7.  Seven Wild Sisters, Charles DeLint, art by Charles Vess - I'd been saving it for a rainy day.  The rainy day came, and it was perfect.  There is more than a little bit of magic in the collaboration between these two artists, and that magic whisked me completely away for a time.  I can't wait to read this one with Tanith!  I really rather think I'm a Sarah Jane sort of girl, and honestly I think I would be quite happy moving to a quite farm up in the hills near the forest....

8.  Jack In The Green, Charles DeLint, art by Charles Vess - A new DeLint is ALWAYS a treat!  .  (At this point I feel I should point out I didn't PLAN on making this month all about my favorite just kind of happened.  Also, I now feel a need to reread several other of his works.  And I really should write him that thank you letter.....)  I'm super-glad I found out about the signed copies available through Subterranean Press before they sold out! 

9.  Moonheart, Charles DeLint - The audio was also available through Hoopla, and so of course, I HAD to listen to this too.  It's been a long while since I read Moonheart, so listening was really a rediscovery for me.  I was struck all over again by just how well DeLint writes female characters, and I could hear the music in the background that I so often hear when reading his books. Magic!

10.  Redefining Realness, Janet Mock -  I honestly can't remember where I first heard about Mock's memoir.  I put it on my library hold list..and then waited for months.  I finally got ahold of it a few days ago, and within a few pages Mock became my new hero.  She's an amazing writer, and her story carries a powerful message.  Read the book, and check out her website.  You won't be sorry.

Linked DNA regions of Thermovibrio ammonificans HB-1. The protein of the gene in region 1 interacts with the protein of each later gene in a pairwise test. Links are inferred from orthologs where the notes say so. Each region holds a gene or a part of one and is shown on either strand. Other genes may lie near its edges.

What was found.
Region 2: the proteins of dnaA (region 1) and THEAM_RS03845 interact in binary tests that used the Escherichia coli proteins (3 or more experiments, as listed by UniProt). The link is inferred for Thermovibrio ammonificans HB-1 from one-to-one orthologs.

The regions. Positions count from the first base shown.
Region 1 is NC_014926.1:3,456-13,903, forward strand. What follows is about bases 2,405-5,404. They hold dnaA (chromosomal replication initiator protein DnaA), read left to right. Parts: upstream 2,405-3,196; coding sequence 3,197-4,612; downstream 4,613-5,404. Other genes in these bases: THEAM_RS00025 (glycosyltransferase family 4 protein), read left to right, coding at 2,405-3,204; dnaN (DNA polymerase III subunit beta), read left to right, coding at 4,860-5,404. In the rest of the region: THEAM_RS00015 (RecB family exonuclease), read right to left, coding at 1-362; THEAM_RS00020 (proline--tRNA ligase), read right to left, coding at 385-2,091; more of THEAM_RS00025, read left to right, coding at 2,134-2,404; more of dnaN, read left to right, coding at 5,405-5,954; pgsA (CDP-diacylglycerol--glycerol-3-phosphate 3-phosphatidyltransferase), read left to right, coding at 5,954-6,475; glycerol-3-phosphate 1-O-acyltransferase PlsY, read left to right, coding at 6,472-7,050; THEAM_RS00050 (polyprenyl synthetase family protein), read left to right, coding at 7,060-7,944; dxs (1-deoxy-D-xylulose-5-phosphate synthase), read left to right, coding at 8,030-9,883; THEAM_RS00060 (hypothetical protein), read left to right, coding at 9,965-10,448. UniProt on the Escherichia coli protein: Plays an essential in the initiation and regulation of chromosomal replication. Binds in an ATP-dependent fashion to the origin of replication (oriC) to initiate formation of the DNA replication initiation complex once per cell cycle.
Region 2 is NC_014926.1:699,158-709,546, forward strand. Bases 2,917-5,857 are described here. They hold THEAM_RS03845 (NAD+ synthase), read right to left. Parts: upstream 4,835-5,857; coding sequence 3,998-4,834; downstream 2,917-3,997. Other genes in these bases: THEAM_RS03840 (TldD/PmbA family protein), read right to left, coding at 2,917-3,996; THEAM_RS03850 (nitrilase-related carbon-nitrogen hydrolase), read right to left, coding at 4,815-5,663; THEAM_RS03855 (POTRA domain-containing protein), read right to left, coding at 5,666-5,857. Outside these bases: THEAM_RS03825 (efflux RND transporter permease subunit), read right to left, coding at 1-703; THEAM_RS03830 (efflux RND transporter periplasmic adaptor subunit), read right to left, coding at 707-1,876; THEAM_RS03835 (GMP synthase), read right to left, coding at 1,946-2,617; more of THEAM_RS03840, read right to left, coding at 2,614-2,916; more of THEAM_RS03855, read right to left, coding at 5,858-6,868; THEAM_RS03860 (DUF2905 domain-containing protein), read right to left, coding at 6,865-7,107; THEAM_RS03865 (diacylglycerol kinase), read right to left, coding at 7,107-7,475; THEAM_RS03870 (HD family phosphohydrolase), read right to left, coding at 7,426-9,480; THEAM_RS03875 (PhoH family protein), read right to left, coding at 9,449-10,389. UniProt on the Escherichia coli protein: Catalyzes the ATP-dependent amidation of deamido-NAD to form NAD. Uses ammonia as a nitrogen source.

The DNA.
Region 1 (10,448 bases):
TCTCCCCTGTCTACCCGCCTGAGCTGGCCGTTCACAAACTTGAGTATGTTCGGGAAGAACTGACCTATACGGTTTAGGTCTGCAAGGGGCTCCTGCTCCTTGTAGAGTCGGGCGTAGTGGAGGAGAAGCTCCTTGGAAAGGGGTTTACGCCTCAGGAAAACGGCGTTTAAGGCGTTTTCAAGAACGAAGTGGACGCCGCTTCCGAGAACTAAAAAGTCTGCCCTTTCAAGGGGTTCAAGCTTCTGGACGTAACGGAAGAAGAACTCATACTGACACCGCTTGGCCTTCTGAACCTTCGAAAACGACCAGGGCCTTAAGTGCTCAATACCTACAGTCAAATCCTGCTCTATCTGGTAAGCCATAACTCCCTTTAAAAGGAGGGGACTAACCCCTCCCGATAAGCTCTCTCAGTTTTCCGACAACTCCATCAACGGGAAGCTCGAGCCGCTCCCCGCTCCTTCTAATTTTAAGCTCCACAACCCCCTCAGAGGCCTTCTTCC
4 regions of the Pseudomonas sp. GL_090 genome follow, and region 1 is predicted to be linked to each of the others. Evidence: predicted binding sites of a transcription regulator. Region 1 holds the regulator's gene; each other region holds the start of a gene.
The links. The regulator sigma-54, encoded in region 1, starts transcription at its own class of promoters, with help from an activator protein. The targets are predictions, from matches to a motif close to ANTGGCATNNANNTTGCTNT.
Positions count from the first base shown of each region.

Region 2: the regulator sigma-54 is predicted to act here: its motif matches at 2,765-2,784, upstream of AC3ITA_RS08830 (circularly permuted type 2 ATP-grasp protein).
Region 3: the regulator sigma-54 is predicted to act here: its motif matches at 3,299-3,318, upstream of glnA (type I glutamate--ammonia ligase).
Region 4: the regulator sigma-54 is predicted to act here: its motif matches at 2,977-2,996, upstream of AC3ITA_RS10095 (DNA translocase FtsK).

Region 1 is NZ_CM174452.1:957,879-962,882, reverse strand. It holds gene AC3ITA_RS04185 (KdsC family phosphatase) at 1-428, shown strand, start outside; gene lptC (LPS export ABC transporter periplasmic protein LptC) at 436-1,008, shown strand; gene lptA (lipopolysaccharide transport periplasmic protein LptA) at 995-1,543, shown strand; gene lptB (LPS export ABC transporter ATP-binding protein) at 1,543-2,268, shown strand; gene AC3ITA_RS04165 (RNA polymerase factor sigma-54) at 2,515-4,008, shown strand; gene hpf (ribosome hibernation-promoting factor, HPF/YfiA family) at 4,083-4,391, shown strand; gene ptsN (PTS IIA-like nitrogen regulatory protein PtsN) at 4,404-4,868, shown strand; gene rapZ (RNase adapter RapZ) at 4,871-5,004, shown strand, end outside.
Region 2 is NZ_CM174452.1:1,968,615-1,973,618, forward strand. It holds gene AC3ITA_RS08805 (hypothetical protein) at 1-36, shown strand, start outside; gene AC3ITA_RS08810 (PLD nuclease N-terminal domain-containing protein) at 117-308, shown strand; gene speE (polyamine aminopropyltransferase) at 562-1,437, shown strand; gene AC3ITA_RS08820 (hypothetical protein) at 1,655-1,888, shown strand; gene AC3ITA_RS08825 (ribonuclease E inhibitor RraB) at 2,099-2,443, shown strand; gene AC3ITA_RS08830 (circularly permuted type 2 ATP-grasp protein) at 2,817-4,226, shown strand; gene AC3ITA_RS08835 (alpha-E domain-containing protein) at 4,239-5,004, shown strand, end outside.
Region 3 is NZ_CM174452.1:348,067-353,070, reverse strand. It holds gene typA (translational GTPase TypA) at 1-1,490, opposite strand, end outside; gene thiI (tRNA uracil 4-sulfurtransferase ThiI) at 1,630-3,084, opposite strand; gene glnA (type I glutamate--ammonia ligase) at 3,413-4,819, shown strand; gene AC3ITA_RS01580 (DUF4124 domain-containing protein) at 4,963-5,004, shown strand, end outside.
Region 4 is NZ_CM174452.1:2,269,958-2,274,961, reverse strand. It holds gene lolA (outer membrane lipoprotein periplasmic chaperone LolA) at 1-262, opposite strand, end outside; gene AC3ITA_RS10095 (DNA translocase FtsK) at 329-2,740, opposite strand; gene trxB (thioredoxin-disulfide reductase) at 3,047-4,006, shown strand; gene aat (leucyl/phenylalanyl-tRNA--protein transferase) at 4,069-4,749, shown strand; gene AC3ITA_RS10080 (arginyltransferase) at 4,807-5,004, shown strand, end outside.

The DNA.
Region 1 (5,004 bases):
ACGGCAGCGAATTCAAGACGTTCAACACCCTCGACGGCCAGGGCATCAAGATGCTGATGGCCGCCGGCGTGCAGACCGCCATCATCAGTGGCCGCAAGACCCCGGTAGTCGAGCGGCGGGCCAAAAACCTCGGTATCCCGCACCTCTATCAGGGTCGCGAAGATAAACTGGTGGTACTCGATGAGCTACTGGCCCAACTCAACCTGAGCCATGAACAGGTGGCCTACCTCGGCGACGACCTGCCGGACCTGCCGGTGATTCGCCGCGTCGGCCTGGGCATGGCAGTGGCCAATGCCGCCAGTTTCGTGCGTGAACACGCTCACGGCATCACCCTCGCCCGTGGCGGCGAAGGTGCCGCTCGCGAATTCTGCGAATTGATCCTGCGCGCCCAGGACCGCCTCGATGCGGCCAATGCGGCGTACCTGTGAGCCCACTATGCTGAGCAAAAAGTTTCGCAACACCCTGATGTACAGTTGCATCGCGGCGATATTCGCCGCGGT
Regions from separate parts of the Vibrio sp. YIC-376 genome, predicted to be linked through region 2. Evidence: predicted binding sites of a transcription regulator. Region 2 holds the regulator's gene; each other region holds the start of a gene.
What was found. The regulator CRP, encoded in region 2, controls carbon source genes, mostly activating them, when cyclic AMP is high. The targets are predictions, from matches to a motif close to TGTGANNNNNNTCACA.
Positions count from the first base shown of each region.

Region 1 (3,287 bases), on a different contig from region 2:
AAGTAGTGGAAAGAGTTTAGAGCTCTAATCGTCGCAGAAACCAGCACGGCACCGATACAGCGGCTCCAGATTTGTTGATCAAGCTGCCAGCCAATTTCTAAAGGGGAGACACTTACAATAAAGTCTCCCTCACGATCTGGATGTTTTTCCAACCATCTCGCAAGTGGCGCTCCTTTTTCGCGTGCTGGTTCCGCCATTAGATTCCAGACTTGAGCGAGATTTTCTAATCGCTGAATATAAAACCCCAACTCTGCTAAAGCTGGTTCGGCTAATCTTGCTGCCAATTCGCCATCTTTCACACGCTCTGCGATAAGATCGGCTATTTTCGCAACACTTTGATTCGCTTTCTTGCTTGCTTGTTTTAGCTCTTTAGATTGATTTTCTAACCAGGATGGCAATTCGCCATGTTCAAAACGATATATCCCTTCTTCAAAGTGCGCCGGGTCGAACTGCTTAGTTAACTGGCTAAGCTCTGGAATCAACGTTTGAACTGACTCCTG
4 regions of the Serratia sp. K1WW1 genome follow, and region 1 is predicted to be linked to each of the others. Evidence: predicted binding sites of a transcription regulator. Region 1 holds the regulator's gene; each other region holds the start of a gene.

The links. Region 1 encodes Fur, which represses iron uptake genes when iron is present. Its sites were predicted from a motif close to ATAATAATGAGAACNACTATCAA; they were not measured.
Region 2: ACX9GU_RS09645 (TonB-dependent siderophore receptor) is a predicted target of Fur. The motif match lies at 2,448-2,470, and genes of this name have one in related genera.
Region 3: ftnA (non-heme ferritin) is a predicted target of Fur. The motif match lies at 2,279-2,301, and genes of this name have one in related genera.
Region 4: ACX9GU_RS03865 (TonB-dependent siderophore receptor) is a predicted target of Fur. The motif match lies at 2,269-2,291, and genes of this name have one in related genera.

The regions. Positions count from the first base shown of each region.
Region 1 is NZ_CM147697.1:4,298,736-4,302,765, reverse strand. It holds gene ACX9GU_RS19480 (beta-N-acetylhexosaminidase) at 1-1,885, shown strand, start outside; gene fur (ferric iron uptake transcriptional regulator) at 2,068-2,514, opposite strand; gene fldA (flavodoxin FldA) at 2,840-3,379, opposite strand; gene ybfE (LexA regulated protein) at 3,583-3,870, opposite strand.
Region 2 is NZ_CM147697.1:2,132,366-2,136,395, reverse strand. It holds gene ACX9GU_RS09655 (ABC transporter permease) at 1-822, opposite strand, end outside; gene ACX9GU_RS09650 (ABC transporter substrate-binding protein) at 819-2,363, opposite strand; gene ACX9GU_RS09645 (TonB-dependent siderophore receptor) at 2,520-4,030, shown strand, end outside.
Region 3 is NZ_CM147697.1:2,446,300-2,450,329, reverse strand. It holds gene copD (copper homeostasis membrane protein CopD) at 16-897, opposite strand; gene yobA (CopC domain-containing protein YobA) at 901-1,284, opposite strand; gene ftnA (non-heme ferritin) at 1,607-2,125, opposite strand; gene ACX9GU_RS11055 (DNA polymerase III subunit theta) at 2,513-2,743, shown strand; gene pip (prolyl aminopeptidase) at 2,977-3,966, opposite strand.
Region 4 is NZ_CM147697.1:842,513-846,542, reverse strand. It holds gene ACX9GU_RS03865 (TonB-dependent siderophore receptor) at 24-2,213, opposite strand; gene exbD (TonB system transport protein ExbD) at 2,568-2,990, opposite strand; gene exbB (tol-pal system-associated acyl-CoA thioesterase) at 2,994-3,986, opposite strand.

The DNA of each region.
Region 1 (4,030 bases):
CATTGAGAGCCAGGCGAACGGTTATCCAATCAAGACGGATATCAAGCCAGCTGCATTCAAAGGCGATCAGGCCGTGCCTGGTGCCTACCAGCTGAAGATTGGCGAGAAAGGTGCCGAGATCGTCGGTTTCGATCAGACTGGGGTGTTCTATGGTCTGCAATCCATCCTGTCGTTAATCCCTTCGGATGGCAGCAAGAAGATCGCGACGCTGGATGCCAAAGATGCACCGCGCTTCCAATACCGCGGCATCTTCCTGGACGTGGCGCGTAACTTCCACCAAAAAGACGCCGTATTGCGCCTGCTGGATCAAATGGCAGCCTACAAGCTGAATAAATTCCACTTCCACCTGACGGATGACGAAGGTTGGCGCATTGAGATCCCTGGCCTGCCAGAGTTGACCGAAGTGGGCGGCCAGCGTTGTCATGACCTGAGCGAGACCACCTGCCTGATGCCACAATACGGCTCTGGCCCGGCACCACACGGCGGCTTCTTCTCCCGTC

Tuesday, April 29, 2014

When It's Good

my fingers fly
the pattern sings
the yarn delights
the needles are me
time loses meaning
the world goes away
my heart knows joy

Tuesday, April 22, 2014

In Case You Were Wondering...

I decided to finish it.
The Green Woman was right.  Despite my cavalier attitude towards frogging projects that just don't work, this is the one time that I'd really be annoyed with myself if I gave up.

This morning I started the edging.

It's going to be good.

Tuesday, April 15, 2014

Fields of Green

 Stanley's Shamrocks
Trifolium Design by Marianne Kinzel
in the Second Book of Modern Lace Knitting
Hedgehog Fibers Silk Lace (Etsy store)
US 2 1/2 (3.0 mm) needles
March 18 - April 8, 2014
Alterations:  Shortened the mesh section between shamrocks and edging.
Only did two rounds of flowers at edging.
My only complaint - and, sadly, I kind of expected this with a yarn from an independant dyer - is that the yarn bled color like crazy when I washed this piece so that I could block it.  Honestly, I lost track of how many times I had to rinse it...and the water still wasn't clear when I called it and decided to stop.  The finished piece is still gorgeous, but the color is nowhere near as rich as it was when I purchased the yarn.  Bummer.
The good news, it whispered to me this morning where it wants to live....

Monday, April 14, 2014

Stop or Go?

This is my Mandala Shawl. 
It has some issues. 

Let's take a look:
  1. This is my third attempt at this pattern.  Versions one and two failed because there was too much variegation in the yarn I selected and it muddied the pattern. 
  2. One of those early version was done with Malabrigo laceweight, which was a pain in the tush. 
  3. It took another three years to come back to that pattern...
  4. I picked it up again as a way to ease myself into designing, given the choose your own adventure style of the pattern.  What ended up happening instead was a lot of dithering and looking at what OTHER people have done.
  5. Seriously....I stressed about my selection way more than I should have.  It wasn't fun.
  6. It's been sitting for months.  I started it last July, and probably haven't touched it since August.  This is a huge red flag with my knitting. 
  7. The yarn is Zephyr.  It's a fantastic working yarn..but if I'm honest, it's not my favorite. 
  8. I have two other large Zephyr shawls that I don't use, which doesn't bode will for this one.
  9. I spilled coffee on it.